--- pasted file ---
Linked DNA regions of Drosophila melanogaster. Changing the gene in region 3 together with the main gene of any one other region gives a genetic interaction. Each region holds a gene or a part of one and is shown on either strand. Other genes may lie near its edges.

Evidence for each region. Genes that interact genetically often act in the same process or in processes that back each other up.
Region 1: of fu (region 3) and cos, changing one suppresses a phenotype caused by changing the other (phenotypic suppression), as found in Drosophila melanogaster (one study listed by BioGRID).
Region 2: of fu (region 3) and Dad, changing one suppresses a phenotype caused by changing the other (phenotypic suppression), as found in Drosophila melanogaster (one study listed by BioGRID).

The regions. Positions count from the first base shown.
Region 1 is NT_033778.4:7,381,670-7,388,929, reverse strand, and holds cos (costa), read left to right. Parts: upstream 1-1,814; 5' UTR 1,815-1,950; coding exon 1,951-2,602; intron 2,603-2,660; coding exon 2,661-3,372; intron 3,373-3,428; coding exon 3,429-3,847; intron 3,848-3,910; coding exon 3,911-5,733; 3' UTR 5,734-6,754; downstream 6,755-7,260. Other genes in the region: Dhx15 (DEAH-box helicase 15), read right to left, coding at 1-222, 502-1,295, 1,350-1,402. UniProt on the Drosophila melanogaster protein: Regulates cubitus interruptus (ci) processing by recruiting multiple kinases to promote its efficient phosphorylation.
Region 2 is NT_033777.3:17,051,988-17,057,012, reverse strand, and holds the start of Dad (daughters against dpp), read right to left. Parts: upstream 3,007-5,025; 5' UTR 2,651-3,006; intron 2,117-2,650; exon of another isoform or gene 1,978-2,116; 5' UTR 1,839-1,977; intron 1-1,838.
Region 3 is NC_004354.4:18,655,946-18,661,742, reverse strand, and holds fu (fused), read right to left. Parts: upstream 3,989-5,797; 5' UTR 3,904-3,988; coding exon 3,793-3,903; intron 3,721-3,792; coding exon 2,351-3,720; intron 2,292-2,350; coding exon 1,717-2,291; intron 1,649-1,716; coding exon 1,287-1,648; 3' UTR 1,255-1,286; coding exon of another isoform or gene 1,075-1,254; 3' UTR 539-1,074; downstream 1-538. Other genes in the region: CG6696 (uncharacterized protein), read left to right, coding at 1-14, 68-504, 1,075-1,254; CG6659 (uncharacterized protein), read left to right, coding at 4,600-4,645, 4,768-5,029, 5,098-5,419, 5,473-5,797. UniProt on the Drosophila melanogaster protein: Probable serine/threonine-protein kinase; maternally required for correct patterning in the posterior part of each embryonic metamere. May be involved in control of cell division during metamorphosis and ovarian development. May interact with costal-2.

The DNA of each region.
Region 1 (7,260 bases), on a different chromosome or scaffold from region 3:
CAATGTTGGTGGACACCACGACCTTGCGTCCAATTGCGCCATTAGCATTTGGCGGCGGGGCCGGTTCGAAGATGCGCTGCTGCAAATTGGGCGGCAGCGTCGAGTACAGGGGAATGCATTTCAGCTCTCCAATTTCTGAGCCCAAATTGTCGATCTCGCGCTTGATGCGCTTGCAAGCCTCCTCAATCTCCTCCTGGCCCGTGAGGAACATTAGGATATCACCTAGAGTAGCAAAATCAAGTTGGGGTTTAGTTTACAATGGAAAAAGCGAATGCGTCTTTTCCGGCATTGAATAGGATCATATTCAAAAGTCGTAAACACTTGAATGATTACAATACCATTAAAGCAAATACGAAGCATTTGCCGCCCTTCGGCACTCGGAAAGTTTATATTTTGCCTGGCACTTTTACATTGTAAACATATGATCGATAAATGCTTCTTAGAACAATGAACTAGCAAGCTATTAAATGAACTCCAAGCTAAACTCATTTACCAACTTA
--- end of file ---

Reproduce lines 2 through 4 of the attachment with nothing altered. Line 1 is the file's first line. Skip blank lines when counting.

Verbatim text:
Evidence for each region. Genes that interact genetically often act in the same process or in processes that back each other up.
Region 1: of fu (region 3) and cos, changing one suppresses a phenotype caused by changing the other (phenotypic suppression), as found in Drosophila melanogaster (one study listed by BioGRID).
Region 2: of fu (region 3) and Dad, changing one suppresses a phenotype caused by changing the other (phenotypic suppression), as found in Drosophila melanogaster (one study listed by BioGRID).